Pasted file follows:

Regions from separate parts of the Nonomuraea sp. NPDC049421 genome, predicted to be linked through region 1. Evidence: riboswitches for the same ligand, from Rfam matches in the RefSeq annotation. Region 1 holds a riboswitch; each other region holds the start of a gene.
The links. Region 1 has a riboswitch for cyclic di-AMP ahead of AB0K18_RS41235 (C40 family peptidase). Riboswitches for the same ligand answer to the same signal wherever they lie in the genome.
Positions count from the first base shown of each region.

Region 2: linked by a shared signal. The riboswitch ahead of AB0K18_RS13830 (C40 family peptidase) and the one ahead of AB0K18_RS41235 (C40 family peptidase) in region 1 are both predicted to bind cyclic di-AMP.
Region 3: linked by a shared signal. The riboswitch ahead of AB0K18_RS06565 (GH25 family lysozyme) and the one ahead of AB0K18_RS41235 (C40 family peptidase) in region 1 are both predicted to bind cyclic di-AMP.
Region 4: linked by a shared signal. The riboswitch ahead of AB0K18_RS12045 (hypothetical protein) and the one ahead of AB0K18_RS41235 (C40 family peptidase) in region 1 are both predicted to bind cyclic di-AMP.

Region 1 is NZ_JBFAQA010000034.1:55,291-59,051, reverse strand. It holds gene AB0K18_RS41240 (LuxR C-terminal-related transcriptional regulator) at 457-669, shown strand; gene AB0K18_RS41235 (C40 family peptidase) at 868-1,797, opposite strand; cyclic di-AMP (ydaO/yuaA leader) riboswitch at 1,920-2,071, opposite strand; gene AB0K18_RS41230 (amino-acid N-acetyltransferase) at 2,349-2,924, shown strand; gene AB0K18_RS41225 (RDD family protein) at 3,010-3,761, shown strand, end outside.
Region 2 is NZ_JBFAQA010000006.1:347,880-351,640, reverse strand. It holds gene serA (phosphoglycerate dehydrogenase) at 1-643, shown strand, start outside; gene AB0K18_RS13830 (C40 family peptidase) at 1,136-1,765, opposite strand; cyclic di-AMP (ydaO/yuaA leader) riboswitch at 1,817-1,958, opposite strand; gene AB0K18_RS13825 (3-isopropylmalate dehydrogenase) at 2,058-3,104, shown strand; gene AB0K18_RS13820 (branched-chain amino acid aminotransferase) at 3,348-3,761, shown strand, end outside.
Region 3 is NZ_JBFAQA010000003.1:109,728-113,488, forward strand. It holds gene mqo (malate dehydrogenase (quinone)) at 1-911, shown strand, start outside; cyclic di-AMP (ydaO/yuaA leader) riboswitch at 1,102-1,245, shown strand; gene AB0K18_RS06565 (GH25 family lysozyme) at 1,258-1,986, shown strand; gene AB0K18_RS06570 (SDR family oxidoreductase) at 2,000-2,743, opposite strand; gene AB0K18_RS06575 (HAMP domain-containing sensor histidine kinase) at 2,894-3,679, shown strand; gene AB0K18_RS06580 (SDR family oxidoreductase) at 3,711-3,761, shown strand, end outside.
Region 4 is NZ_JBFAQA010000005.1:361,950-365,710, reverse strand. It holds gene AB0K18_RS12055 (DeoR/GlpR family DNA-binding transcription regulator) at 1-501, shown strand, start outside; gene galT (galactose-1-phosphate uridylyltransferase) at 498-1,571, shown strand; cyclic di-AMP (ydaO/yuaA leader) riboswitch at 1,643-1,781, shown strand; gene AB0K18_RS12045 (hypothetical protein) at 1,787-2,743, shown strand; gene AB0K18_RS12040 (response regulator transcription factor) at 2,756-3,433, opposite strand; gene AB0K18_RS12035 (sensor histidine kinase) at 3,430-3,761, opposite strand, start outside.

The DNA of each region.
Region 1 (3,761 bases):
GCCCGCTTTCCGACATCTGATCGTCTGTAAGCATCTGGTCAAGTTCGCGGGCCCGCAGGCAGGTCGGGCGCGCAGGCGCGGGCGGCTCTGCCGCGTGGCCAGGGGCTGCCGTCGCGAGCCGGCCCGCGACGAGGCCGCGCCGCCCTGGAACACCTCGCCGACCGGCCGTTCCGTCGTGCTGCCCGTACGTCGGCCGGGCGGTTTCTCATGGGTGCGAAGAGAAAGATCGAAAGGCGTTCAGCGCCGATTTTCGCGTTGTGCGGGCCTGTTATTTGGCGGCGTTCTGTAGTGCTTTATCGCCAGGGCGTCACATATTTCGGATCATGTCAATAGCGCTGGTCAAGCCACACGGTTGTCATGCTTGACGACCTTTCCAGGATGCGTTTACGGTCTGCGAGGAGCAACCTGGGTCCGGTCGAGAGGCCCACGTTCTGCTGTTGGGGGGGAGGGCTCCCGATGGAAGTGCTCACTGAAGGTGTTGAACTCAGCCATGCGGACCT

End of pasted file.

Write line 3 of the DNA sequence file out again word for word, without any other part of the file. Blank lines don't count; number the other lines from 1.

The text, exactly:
Positions count from the first base shown of each region.